—  Judith Butler, “Undiagnosing Gender” from Undoing Gender (2004)

On October 10, 1970, the day she was born, she was named Dorothy Maree Alaniz–a baby girl. Curiously, though, no one filled out a birth certificate that day. When the certificate was finally filed on November 5, the name on it was Rudolph Andrew Alaniz. Within less than one month after her birth, this girl became a boy.” 

Every year in the United States, more than two thousand children are born with an intersex condition or disorder of sex development. What makes someone a boy or a girl? Is it external genitalia, chromosomes, DNA, environment, or some combination of these factors? Not even doctors or scientists are entirely clear. What is clear is that sex is not an either-or proposition: not girl/boy, XX/XY, switching between two poles like an on-off switch on a radio. Rather, sex is like the bass and treble knobs on that radio. Between XX and XY provides a fascinating look at the science of sex and what makes people male or female.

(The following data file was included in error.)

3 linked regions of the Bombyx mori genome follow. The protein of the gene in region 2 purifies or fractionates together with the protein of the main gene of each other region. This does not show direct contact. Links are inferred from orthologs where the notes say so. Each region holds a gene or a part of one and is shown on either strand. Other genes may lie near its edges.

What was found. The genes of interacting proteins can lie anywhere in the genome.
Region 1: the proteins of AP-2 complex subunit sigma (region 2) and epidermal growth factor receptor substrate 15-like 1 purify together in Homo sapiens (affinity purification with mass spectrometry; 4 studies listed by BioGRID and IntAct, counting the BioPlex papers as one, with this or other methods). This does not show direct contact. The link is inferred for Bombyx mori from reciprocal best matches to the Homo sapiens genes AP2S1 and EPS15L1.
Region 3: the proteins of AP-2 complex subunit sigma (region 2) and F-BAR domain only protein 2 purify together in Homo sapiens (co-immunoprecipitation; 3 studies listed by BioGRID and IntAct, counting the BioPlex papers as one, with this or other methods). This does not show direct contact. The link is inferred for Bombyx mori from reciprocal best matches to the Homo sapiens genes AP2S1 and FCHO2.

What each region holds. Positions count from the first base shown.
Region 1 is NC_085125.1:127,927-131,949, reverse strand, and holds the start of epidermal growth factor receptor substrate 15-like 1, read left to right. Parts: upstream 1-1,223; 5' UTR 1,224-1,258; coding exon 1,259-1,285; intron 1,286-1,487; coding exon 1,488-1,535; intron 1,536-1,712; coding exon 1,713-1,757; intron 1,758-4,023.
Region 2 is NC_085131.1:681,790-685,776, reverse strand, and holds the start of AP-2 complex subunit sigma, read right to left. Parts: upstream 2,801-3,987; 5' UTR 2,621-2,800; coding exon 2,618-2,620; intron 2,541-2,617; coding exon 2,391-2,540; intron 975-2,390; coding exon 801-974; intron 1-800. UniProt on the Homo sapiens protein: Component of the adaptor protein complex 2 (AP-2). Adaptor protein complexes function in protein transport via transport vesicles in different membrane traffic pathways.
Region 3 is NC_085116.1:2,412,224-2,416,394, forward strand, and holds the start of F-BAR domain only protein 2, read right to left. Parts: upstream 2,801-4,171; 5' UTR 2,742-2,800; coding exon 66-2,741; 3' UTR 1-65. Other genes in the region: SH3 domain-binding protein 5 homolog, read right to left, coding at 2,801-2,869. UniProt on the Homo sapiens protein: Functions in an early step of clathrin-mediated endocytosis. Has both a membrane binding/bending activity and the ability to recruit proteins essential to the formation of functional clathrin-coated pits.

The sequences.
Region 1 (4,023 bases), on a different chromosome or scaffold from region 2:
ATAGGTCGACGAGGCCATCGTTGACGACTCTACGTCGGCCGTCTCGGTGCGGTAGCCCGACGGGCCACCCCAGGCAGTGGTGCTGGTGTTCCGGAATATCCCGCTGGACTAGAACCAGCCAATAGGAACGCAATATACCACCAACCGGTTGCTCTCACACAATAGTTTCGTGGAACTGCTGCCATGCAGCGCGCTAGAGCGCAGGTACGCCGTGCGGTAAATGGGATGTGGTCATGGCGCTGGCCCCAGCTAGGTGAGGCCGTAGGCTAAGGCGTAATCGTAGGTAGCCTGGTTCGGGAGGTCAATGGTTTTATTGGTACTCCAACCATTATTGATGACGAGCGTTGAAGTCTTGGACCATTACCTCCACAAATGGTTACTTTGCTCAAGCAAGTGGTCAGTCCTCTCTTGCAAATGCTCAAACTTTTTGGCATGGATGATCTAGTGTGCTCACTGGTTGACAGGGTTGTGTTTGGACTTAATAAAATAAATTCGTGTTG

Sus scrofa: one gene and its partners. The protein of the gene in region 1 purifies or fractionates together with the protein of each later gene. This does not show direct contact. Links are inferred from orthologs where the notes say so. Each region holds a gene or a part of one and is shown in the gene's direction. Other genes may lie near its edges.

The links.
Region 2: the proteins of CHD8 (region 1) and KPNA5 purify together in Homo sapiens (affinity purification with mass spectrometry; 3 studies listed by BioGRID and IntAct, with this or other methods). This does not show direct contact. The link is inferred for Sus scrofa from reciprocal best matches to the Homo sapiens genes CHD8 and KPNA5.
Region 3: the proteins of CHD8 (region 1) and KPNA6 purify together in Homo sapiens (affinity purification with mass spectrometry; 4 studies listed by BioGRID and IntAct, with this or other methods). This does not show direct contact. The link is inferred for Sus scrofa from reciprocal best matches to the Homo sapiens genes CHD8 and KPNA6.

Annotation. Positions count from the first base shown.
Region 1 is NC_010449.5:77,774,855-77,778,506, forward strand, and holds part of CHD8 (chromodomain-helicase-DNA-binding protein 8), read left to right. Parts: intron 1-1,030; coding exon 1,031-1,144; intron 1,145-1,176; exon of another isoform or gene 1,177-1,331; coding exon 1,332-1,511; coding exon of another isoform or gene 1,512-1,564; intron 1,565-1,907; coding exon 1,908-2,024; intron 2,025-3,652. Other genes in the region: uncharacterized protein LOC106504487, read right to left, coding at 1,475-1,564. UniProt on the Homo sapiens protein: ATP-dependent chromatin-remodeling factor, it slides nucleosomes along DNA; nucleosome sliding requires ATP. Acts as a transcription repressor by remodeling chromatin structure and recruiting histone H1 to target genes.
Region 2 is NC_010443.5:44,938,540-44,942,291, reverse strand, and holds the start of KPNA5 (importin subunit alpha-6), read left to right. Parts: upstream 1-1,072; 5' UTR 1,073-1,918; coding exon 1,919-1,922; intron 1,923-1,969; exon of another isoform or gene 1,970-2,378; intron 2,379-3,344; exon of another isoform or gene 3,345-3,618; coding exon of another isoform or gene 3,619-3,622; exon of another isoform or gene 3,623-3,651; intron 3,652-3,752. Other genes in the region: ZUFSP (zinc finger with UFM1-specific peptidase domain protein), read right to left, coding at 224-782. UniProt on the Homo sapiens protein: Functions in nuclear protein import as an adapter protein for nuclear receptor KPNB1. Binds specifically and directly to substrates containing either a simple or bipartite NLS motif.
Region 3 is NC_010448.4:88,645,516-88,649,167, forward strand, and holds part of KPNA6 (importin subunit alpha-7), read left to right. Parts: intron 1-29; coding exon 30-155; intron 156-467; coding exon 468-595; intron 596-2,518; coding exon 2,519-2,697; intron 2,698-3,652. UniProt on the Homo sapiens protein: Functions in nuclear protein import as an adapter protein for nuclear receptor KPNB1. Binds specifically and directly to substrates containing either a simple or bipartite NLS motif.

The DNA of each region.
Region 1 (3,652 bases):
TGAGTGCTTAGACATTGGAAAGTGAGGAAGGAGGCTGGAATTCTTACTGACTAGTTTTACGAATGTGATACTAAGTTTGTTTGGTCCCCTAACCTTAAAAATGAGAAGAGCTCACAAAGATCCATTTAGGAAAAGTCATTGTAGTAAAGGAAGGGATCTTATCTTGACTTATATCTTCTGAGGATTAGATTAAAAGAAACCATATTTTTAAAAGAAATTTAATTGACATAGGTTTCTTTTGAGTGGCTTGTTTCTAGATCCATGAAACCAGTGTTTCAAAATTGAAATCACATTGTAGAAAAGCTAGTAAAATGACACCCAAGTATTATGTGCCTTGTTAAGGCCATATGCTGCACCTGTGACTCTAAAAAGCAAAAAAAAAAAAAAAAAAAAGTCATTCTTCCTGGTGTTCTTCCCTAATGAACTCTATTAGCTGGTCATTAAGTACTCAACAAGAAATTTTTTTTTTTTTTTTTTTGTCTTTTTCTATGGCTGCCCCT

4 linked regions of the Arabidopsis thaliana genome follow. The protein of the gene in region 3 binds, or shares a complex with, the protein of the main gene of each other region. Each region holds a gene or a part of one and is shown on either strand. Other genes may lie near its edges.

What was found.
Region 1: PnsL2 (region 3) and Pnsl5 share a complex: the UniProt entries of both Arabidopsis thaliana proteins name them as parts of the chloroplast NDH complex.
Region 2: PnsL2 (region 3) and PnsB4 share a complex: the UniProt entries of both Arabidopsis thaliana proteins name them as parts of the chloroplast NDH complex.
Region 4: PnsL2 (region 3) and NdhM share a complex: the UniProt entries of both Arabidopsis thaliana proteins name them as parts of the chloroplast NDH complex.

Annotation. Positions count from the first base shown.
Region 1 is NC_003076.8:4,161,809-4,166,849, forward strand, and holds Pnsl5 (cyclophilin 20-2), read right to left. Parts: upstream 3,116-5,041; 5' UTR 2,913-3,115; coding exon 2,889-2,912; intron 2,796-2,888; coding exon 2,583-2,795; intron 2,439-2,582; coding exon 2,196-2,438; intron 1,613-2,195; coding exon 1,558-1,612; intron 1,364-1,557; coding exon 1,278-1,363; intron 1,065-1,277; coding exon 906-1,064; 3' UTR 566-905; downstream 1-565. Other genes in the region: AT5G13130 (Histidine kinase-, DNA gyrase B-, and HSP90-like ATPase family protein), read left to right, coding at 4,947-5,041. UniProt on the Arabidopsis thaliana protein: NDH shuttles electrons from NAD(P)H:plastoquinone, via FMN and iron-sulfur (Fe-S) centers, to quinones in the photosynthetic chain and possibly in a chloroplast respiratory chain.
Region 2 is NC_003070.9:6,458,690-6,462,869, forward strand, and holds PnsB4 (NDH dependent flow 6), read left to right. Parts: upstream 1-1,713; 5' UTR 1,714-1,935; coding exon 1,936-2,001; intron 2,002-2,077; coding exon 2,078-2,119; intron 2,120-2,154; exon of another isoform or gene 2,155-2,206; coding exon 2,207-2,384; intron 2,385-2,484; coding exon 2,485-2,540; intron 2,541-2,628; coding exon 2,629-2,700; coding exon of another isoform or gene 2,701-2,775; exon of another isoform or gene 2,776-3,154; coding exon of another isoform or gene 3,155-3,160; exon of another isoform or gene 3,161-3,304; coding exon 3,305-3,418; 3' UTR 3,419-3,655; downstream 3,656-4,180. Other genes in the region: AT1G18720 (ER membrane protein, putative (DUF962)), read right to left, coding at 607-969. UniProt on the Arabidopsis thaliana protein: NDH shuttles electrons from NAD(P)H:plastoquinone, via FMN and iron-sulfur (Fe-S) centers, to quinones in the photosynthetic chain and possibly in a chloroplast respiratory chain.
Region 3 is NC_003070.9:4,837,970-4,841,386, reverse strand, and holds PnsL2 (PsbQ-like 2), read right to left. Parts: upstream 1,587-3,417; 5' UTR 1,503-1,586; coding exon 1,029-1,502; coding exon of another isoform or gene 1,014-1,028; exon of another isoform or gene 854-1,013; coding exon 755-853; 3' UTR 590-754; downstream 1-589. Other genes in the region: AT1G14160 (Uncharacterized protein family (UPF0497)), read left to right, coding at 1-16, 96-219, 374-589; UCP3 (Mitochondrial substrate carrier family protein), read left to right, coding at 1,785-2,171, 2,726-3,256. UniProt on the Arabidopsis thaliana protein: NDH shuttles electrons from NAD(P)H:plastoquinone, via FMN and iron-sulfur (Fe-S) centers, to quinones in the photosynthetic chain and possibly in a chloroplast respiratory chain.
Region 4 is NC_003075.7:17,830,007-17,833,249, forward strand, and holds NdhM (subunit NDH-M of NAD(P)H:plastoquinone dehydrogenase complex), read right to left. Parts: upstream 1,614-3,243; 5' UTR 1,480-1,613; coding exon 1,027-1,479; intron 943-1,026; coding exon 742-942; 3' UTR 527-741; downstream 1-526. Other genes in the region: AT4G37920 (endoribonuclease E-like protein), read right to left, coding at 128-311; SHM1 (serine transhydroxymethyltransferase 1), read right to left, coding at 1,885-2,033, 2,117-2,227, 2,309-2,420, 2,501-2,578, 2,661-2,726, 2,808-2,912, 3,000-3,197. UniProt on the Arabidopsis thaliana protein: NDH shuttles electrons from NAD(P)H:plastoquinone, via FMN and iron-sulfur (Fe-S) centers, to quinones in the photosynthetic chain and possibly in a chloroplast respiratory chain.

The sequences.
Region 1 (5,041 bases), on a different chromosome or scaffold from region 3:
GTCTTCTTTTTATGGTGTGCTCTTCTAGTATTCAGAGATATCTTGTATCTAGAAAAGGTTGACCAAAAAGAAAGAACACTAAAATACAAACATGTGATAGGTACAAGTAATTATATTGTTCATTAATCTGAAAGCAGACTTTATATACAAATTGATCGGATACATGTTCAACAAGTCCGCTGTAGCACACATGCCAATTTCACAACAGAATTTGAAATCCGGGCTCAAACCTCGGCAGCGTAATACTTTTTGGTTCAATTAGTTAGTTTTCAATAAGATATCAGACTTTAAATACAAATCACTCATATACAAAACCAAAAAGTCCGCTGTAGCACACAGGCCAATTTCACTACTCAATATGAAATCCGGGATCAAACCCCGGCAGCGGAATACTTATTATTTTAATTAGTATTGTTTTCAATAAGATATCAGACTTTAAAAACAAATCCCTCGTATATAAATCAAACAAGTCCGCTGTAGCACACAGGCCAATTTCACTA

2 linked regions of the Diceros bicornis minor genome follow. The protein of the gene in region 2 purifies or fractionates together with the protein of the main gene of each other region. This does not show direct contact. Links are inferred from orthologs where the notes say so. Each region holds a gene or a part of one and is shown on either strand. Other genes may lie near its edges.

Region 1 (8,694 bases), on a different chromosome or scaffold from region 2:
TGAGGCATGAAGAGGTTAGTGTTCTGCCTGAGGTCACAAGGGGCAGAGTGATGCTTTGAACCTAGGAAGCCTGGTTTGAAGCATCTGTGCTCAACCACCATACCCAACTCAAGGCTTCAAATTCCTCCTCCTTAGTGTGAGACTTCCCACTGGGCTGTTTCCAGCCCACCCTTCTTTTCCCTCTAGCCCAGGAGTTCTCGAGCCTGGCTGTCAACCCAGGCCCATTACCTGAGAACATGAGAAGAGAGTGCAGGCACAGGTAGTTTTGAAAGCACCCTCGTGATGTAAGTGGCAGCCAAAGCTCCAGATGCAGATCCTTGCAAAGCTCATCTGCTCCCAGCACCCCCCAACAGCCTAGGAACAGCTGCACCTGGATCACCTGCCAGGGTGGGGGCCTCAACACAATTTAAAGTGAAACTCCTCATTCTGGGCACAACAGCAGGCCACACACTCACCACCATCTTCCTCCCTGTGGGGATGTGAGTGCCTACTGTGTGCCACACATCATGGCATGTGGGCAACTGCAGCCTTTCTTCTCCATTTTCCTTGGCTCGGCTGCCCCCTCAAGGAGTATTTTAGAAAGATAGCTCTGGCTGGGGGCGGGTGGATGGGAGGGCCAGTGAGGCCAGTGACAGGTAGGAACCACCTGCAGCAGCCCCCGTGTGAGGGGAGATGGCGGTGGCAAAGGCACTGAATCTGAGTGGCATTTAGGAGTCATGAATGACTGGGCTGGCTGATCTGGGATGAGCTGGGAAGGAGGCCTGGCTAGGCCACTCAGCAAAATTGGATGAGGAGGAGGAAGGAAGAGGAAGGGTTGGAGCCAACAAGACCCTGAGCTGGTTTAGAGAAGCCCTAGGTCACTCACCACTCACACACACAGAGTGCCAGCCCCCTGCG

There are people born XXY, XXXY, or XXXXY, or with any number of variations in X or Y chromosomes, but those who do not fit into society’s preconceived notions about sex often face a difficult path in life. Dr. Callahan explores why humans are so attached to the idea of two sexes, and examines our obsession with sex and sexual intercourse through the ages.


And when I see queer theorists saying that the sex binary is inherently oppressive, I can’t help but think it’s because they can’t imagine a world where male and female could exist and not dominate each other. Radicals see the material reality of biological sex and reject a system that uses those facts to organize its oppression of females; queer theorists, on the other hand, can’t separate the two – the non-oppressive reality and the oppressive fiction constructed in relation to that reality – so their only option to avoid the resultant abuse is to deny the facts.

Queer theorists see the intimate connection between biological sex and oppression, and they react by dismantling the notion of biological sex; feminists see the intimate connection between biological sex and oppression, and they react by dismantling oppression. That’s the fundamental difference between liberals and radicals; one destroys truth to avoid confronting power, and one confronts power to avoid destroying truth.